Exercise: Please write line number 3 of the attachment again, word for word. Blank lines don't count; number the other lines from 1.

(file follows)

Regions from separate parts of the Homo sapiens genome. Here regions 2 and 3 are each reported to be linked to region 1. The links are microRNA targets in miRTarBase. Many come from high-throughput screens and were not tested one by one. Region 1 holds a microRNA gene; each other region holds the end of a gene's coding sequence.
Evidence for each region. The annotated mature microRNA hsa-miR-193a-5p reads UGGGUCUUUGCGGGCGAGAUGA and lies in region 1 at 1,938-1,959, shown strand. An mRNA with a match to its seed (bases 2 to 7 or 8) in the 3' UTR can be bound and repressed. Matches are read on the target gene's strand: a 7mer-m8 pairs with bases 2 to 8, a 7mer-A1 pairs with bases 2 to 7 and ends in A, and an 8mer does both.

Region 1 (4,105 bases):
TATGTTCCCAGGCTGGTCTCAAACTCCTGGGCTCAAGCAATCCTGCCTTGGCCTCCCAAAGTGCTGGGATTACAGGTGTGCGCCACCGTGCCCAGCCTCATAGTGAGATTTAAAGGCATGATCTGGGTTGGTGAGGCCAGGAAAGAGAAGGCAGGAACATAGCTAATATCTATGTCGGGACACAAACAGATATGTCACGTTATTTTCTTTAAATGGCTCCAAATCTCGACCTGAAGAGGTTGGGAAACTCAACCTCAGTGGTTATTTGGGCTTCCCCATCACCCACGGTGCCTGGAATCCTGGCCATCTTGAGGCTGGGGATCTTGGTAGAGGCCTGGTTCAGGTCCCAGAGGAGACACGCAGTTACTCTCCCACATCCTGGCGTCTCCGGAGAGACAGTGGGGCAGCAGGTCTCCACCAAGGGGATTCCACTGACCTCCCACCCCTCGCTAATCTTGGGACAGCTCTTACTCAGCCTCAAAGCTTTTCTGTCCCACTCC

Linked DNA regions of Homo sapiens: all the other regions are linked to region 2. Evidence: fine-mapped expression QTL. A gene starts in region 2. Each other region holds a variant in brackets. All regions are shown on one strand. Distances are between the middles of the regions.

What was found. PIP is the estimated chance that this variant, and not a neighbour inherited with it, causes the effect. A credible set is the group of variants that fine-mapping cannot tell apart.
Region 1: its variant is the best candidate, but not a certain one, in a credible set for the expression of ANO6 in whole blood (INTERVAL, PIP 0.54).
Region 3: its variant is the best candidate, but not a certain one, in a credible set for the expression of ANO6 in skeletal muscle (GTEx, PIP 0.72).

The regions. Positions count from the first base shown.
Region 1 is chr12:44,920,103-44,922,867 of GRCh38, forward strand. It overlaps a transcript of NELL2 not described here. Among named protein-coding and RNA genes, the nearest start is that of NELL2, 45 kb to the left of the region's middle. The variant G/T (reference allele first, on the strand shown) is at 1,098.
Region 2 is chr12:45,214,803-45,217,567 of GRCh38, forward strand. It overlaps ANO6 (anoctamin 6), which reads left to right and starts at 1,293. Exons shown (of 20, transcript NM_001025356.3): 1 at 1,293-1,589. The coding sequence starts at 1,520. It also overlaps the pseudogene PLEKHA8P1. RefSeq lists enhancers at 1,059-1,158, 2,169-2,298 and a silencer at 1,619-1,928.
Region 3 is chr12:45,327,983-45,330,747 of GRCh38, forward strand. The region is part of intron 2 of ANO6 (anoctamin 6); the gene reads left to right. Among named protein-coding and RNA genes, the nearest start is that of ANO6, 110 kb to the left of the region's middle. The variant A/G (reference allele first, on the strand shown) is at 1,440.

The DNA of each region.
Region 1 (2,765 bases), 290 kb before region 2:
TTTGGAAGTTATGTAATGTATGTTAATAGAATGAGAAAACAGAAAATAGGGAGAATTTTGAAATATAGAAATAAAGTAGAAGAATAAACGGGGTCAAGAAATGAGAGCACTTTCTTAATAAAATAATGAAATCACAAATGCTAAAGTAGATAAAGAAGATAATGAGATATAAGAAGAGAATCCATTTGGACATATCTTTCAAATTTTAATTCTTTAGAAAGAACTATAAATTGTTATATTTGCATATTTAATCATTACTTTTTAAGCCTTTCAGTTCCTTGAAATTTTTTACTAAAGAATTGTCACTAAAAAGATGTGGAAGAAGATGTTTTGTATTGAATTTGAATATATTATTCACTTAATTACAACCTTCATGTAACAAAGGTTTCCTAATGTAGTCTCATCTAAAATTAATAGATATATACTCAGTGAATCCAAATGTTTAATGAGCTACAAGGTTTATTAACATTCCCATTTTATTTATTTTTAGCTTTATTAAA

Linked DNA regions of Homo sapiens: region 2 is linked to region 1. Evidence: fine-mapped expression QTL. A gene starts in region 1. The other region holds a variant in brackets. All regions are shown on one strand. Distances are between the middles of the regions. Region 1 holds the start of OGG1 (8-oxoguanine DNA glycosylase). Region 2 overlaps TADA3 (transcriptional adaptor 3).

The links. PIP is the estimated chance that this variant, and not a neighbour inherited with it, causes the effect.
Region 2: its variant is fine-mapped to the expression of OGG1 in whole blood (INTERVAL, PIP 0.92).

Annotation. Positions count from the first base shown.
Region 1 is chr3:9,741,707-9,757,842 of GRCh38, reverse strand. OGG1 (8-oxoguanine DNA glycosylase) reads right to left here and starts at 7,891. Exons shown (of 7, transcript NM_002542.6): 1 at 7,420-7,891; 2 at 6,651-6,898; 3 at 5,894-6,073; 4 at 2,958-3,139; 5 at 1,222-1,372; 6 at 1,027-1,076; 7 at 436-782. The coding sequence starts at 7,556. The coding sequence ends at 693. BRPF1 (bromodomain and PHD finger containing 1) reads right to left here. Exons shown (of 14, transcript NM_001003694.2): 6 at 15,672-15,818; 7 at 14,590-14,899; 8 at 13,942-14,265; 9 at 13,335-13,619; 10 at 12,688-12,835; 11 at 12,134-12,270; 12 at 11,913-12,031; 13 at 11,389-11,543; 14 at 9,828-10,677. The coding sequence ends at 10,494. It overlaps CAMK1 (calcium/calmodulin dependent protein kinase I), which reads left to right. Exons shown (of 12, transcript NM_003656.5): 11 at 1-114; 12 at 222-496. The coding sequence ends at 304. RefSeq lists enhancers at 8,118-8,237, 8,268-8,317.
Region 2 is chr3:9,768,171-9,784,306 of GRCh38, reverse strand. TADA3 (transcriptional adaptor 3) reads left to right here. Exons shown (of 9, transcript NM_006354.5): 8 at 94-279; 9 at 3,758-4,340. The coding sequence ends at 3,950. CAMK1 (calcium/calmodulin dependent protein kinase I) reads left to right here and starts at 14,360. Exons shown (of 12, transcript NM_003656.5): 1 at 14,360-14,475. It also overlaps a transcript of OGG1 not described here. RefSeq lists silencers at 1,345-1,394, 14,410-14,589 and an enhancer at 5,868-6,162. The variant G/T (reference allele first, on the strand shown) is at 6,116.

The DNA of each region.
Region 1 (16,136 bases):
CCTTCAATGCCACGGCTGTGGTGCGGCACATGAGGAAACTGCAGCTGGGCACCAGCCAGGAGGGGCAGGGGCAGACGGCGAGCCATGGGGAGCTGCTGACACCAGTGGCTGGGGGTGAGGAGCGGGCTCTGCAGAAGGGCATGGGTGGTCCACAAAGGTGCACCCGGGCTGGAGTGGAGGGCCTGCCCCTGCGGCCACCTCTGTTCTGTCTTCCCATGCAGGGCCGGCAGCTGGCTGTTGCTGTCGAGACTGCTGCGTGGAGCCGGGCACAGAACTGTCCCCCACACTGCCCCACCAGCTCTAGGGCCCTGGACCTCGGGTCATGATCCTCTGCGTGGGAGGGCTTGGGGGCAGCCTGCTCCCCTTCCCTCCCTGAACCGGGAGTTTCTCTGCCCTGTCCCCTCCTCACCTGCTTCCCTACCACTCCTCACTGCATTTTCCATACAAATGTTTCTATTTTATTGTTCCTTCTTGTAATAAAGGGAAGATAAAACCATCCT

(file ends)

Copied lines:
Region 1 (4,105 bases):